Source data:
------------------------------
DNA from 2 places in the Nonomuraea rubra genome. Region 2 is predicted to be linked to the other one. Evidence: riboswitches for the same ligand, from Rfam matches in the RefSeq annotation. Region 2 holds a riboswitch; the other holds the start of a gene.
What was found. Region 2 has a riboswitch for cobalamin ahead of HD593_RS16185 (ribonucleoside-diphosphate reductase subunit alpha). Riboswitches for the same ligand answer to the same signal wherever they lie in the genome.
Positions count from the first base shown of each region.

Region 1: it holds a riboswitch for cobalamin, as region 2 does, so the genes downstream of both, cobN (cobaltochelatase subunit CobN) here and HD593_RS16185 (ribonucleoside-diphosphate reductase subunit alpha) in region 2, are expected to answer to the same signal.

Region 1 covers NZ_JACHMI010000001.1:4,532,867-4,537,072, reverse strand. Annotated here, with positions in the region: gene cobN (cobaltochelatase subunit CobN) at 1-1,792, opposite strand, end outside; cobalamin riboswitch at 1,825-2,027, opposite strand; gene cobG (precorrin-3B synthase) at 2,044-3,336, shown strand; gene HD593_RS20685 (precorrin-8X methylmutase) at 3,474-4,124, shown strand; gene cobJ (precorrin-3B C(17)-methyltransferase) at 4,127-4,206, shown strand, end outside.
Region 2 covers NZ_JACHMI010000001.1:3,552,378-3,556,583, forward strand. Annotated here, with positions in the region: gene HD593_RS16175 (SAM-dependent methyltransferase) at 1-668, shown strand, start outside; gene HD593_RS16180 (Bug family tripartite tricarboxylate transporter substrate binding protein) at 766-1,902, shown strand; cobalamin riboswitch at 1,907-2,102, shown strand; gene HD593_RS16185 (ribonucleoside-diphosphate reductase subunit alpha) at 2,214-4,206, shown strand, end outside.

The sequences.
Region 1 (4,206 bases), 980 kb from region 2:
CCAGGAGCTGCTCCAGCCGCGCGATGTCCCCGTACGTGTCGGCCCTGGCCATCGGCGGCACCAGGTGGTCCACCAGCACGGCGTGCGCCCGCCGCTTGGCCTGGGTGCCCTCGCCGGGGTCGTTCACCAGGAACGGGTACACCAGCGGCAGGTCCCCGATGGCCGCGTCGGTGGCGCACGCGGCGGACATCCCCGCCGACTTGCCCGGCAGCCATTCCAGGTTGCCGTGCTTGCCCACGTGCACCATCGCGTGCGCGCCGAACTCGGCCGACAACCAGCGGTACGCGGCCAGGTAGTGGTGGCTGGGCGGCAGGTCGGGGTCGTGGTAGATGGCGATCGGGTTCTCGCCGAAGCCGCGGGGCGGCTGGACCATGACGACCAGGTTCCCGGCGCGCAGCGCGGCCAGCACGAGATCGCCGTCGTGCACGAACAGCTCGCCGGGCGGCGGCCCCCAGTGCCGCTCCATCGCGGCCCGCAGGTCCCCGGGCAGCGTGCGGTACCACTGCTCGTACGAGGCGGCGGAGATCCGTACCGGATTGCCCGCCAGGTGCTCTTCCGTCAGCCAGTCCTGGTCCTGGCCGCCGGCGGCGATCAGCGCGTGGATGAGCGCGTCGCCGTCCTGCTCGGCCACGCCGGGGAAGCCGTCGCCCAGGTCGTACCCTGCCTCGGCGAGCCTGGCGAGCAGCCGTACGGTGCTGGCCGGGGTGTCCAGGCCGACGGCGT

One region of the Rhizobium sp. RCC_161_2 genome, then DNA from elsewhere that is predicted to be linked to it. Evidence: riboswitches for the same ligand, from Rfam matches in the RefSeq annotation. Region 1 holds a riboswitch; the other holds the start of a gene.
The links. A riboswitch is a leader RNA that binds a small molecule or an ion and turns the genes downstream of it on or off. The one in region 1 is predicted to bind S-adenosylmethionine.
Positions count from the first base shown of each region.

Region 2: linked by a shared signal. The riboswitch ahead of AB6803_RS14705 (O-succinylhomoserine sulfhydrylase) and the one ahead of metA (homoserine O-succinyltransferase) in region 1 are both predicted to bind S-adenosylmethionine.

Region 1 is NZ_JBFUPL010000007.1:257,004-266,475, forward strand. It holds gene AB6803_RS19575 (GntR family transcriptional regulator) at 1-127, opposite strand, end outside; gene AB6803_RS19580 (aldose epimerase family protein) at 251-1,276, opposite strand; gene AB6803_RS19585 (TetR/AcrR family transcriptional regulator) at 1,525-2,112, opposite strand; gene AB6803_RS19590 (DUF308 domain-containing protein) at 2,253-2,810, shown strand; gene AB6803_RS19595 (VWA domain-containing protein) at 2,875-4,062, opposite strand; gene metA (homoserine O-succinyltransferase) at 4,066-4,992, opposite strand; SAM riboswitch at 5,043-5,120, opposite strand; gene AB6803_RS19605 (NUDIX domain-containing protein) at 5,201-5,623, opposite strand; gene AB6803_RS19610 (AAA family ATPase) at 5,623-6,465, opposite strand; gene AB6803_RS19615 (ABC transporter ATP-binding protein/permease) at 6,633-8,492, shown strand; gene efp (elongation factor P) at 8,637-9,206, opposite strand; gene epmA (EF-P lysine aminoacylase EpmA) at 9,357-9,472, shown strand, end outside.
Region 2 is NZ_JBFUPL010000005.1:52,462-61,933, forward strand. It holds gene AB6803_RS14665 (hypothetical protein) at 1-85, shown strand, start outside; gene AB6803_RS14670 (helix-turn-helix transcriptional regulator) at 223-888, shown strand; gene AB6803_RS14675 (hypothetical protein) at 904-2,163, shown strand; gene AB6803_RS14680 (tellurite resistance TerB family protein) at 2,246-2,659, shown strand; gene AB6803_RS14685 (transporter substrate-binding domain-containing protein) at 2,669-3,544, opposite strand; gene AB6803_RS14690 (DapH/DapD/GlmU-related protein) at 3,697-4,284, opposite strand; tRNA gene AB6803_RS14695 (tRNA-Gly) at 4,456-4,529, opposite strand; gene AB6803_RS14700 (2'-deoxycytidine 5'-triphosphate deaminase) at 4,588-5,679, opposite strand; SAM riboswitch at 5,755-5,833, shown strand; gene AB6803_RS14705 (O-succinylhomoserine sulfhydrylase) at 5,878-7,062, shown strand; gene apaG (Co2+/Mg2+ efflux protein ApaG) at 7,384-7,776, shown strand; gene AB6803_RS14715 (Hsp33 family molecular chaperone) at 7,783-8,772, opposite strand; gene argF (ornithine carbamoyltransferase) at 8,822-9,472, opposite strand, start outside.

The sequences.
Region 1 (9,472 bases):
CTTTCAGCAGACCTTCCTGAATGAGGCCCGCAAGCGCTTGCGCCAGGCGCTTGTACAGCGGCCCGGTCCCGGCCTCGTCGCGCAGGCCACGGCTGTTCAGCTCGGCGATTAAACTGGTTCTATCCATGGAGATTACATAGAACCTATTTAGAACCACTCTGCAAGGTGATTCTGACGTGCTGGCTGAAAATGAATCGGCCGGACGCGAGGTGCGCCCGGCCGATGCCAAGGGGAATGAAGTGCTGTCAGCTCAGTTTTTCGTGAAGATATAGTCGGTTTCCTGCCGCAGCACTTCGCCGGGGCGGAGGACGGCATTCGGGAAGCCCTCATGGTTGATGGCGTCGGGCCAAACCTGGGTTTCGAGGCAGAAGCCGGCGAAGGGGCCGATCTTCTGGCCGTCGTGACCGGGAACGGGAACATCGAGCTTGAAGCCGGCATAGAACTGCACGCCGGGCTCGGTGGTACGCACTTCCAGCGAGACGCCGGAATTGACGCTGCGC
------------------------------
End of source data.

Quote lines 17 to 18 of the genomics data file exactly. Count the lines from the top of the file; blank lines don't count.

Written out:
Region 1 (9,472 bases):
CTTTCAGCAGACCTTCCTGAATGAGGCCCGCAAGCGCTTGCGCCAGGCGCTTGTACAGCGGCCCGGTCCCGGCCTCGTCGCGCAGGCCACGGCTGTTCAGCTCGGCGATTAAACTGGTTCTATCCATGGAGATTACATAGAACCTATTTAGAACCACTCTGCAAGGTGATTCTGACGTGCTGGCTGAAAATGAATCGGCCGGACGCGAGGTGCGCCCGGCCGATGCCAAGGGGAATGAAGTGCTGTCAGCTCAGTTTTTCGTGAAGATATAGTCGGTTTCCTGCCGCAGCACTTCGCCGGGGCGGAGGACGGCATTCGGGAAGCCCTCATGGTTGATGGCGTCGGGCCAAACCTGGGTTTCGAGGCAGAAGCCGGCGAAGGGGCCGATCTTCTGGCCGTCGTGACCGGGAACGGGAACATCGAGCTTGAAGCCGGCATAGAACTGCACGCCGGGCTCGGTGGTACGCACTTCCAGCGAGACGCCGGAATTGACGCTGCGC